**Analysis Issue.** One concern in the late 80’s was the estimate of functional illiterates in Canada. Southam Press had conducted research in 1987 that suggested one in four adults in Canada were functionally illiterate. Statistics Canada conducted their own survey in 1989 to address this issue.

Using the summary variable for reading ability level (RDLEVELA) in the file loaded above, obtain population estimates for this variable. Initially, the frequencies for variables in this file are based on the sample size, that is, the number of respondents in this survey. Statistics Canada, however, has provided a variable that weights cases (1) to adjust for the sampling methodology employed in gathering the data and (2) to provide population estimates. Because not every case in the study had the same probability of being selected for this survey, a weight variable was added to correct for unequal probabilities. In addition, these corrections also rescale the frequencies to an estimate of the population from which the sample was drawn.

Exercise. To use the Statistics Canada weight variable in an analysis, SPSS must first be instructed to perform weighting and assigned the variable containing the weight values. In this instance, the name of the Statistics Canada weight variable is WGHT10. The script for making this assignment in SPSS is given below.

#### Determining a Population Estimate

From the menu bar, select Data and then Weight Cases.

Click on the button to select “Weight cases by” and insert the variable WGHT10.

Click OK

You are now ready to obtain the frequencies for the reading level variable.

Select from the menu bar Statistics-Summarize-Frequencies and request the frequency distribution for RDLEVELA.

Complete the following information using the output on your monitor for the frequency distribution of RDLEVELA.

Total Weighted N = |

Number of Missing Cases = |

RDLEVELA | Number or Frequency | Valid Percent |

Level 1 | . | . |

Level 2 | . | . |

Level 3 | . | . |

Level 4 | . | . |

#### Population Estimates Using the Approximate Variance Table

To work with population estimates from this study, Statistics Canada provides guidelines in its data documentation that should be followed. An example for reporting a population estimate for Level 1 reading ability using their guidelines is provided next. To complete this exercise, you will need to use both the Approximate Variance Table for Canada and the Sampling Variability Guidelines included in the data documentation accompanying this study.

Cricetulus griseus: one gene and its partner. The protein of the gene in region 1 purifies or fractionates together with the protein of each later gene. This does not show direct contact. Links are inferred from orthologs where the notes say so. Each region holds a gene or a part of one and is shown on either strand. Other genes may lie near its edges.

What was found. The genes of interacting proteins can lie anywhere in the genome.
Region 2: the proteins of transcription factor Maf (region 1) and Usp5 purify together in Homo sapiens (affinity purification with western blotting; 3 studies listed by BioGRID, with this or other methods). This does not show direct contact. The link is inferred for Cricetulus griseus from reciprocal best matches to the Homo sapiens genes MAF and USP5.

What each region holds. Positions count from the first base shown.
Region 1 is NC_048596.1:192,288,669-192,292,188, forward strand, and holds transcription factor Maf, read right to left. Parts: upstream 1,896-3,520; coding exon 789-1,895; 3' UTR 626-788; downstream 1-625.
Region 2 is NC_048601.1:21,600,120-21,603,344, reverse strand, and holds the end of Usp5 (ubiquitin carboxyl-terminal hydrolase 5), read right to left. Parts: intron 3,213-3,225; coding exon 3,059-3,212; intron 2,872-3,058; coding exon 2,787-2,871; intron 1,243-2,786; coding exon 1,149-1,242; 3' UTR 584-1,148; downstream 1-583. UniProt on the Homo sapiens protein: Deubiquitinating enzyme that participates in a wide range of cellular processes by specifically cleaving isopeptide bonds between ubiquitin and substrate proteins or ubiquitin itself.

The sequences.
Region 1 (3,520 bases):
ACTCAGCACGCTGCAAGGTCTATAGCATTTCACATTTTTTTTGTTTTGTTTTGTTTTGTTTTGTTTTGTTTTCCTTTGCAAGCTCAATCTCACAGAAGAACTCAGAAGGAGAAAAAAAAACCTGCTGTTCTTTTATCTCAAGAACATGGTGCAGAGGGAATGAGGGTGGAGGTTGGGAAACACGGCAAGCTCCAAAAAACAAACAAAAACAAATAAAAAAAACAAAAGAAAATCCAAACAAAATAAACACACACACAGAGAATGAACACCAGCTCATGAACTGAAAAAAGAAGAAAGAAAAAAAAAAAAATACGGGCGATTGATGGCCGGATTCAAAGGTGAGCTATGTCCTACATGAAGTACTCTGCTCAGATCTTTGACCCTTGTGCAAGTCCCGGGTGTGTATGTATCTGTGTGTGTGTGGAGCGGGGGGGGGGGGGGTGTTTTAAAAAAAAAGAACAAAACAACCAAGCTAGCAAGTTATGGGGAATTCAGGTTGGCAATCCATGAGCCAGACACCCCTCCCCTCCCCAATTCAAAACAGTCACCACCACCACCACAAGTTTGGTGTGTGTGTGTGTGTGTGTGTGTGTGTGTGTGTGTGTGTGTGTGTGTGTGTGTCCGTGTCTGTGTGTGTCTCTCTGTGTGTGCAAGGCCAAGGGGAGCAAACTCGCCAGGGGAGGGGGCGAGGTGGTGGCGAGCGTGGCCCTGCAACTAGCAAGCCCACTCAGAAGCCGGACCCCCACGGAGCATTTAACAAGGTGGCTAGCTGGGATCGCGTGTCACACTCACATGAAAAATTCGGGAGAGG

Step | Instruction | Answer |
---|---|---|

Step 1 | Record the weighted frequency for Level 1: | . |

Step 2 | Round the figure in Step 1 nearest 1,000: | . |

Step 3 | Using the Approximate Variance Table, look down the far left column the number closest to the figure in Step 2 (the table lists values in ‘000). Follow the string of asterisks to the right until you encounter a number. Record the value from this table: | . |

Step 4 | Using the Sampling Variability Guidelines, compare the figure recorded in Step 3 with the table in the guidelines. How should the population estimate for Level 1 be reported according to the guidelines? | . |

#### Confidence Intervals Using the Approximate Variance Table

In the above exercise, you estimated a count in thousands. While the computer generated a precise number, the answer was rounded to the nearest thousand. This is done to avoid a sense of greater precision than exists. An alternative to reporting an exact count is to report a confidence interval, usually a 95% interval. In working with a confidence interval, one reports a range within which one believes the population value to exist. Thus, one would report that 19 out of 20 times, one would expect the confidence interval to contain the population count. Public opinion poll results are often reported using this approach. For example, a poll might reveal that 45% of the public would vote for the Liberal Party if an election were held today, plus or minus 4%, 19 out of 20 times. In other words, one would expect the Liberals to receive between 41% and 49% of the vote if the election were held on the day of the poll, where 41% is the lower confidence interval (45%-4%) and 49% is the upper confidence interval (45%+4%).

Using the above results for reading ability level, calculate a confidence interval for one of the percentages. This will entail a bit of simple arithmetic.

Step | Instruction | Answer |
---|---|---|

Step 1 | Record the percentage of the population with a Level 3 reading ability level: | . |

Step 2 | Convert the percentage into a proportion by dividing by 100, i.e., move the decimal point two places to the left and record the value: | . |

Step 3 | Enter the weighted frequency for Level 3: | . |

Step 4 | Round the figure in Step 3 nearest 1,000: | . |

Step 5 | Using the Approximate Variance Table, look down the far left column for the number closest to the figure in Step 4 (remember the table lists values in ‘000). Follow the string of asterisks to the right until you encounter a number. Record the value from this table: | . |